There was 3:31 left in the fourth quarter, the Philadelphia 76ers leading the Wizards 98-89, when Andre Iguodala threw a pass that was stolen by Kirk Hinrich. The ball eventually found its way into John Wall’s hands, who looked up, found JaVale McGee, and hit him with a perfect pass. McGee, as he does so well, took the ball strong to the hole, and dunked it with authority on Elton Brand, who was late in his rotation.
Unfortunately for the Sixers, not only was Brand late rotating, but he was forced to foul, and foul hard — so hard in fact that McGee violently crashed to the ground and immediately grabbed his back in agony. The referee wasted no time whistling Brand for a type two flagrant foul, which meant an automatic ejection from the game. McGee, even as he was still on the ground in pain, managed to taunt the departing Sixer by waving goodbye to him as he left the court.
The flagrant served as a turning point in the game, as the Wizards outscored the Sixers 15-8 after that, and eventually won in overtime 116-114. When asked if that was indeed the turning point, Sixers coach Doug Collins vehemently disagreed: Read more »
NBA draft night 2010 was a whirlwind … and any other similar word you can find in a thesaurus to describe a confusing commotion of excitement.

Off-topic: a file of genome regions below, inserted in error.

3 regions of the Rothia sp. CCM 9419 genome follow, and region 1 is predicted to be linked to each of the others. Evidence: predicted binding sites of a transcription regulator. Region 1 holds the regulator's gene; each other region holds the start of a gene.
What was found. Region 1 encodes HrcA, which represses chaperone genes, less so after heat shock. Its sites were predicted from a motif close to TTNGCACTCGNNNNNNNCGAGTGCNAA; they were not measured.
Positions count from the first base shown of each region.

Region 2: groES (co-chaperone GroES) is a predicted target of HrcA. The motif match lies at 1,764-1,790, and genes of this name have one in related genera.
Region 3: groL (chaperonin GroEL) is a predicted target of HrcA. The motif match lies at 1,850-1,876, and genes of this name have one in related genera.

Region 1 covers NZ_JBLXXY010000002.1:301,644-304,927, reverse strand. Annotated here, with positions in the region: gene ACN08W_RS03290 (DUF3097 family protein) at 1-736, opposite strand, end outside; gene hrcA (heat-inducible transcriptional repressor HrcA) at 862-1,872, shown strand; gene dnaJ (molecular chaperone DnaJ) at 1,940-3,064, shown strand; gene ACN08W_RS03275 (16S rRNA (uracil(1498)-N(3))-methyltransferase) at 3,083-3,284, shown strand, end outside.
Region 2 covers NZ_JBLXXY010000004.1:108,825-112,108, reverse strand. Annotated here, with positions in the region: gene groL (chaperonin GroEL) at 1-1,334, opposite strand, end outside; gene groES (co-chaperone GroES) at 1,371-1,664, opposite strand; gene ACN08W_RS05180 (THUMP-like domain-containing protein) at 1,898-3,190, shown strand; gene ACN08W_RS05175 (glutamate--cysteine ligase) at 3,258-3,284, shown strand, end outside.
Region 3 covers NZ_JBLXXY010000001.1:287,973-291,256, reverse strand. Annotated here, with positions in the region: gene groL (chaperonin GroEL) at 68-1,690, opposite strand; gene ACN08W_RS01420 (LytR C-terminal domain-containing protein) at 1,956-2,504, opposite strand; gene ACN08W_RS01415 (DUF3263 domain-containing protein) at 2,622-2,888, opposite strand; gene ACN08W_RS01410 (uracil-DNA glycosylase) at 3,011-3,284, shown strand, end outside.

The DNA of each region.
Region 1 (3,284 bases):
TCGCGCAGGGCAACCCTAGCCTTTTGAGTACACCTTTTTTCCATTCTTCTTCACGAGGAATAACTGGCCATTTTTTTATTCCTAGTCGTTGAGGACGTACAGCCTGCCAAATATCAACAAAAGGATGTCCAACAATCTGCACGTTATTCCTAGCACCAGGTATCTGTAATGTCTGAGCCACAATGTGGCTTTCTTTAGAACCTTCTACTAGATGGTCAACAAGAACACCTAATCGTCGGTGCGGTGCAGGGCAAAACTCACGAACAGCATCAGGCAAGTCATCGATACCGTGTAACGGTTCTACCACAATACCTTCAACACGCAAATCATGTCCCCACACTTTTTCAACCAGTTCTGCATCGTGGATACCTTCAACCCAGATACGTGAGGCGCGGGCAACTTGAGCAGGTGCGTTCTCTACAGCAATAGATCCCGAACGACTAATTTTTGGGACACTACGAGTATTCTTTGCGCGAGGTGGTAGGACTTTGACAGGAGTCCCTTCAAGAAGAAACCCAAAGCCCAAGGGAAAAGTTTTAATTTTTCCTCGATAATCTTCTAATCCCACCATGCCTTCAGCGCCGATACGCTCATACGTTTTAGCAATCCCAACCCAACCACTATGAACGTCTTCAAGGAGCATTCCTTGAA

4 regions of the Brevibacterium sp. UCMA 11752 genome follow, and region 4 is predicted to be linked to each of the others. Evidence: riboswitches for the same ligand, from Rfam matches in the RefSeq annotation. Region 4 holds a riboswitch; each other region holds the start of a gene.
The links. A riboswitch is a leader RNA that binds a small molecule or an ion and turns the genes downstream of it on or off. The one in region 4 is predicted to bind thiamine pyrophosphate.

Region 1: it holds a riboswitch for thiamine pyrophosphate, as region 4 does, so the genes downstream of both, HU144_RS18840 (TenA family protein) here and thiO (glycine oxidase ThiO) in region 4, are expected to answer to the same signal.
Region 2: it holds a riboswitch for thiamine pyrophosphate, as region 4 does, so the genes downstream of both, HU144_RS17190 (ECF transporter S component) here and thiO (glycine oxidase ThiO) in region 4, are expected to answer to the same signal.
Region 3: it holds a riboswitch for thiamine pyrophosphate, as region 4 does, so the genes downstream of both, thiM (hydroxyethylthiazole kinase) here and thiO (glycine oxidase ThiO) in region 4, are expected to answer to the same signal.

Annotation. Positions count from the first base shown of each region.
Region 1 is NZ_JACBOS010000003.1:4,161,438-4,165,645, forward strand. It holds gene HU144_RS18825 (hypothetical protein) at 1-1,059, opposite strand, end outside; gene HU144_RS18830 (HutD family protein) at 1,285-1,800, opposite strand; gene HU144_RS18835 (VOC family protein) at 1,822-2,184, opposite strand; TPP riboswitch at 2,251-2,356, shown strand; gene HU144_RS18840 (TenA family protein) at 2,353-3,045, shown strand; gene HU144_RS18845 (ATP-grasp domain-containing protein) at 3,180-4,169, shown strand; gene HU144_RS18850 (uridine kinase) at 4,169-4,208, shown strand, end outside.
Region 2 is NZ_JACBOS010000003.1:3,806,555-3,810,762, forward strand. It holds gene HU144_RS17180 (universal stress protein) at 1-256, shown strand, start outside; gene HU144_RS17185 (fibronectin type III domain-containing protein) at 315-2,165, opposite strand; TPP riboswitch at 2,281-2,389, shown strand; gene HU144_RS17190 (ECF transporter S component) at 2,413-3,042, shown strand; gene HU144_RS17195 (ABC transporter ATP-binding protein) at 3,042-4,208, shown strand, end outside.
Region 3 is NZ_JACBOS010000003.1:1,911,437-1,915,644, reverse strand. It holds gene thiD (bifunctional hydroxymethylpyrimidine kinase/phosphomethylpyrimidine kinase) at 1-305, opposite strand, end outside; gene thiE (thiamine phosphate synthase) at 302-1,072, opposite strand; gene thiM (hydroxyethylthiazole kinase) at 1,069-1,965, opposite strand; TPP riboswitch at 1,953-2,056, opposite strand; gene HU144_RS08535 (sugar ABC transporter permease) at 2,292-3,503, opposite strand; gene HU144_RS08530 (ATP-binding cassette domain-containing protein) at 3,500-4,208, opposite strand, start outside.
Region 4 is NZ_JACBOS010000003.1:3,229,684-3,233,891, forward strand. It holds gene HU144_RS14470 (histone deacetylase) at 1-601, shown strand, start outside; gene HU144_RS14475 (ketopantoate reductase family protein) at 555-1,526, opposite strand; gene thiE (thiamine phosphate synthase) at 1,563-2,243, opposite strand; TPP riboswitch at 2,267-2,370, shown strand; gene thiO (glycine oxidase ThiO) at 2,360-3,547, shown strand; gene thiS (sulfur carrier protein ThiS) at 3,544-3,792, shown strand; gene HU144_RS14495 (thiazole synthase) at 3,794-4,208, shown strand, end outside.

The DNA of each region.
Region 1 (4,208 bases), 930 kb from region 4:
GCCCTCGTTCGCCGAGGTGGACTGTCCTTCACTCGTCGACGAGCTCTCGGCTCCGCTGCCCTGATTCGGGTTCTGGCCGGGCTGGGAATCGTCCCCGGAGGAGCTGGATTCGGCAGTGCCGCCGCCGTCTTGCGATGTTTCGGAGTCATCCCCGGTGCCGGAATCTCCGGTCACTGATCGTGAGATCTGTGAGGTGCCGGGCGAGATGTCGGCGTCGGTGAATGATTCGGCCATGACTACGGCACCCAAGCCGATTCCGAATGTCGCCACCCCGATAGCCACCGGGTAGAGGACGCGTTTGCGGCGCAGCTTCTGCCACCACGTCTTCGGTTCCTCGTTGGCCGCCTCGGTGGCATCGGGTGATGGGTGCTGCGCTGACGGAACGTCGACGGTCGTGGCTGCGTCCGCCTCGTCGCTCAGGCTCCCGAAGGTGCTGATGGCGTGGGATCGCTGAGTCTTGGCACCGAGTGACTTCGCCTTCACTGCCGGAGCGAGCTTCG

I got there not knowing what to expect. And because of that, it was hard to really take in the whole scene. Minutes and picks flew by. What was I there to do? Capture the experience? Go on a sprint for blog-worthy moments with the goal of being first to publish? Catch interesting angles aside from ‘here’s my grade for a draft that really can’t be graded because all of these prospects have yet to play’? Grading the draft is a silly, fruitless effort, by the way.
I guess I tried to do all of it. And now that the dust has settled, I still don’t know what happened. From running through the pathways of Madison Square Garden to tall millionaires to-be in suits to power agents and media members to anxious prospect family members to drunk New York fans chanting ‘Jeff – Van – Gun – Dy!!’ … all of it added up on John Wall’s special night. A night that was all about the ceremony, and pomp and circumstance of matriculation to the National Basketball Association.
The night doesn’t mean much in the grand scheme of things, aside from the fact that every draftee has hope … for the time being.
Below is the draft night I saw in pictures, accompanied by the preceding track from the latest Roots album: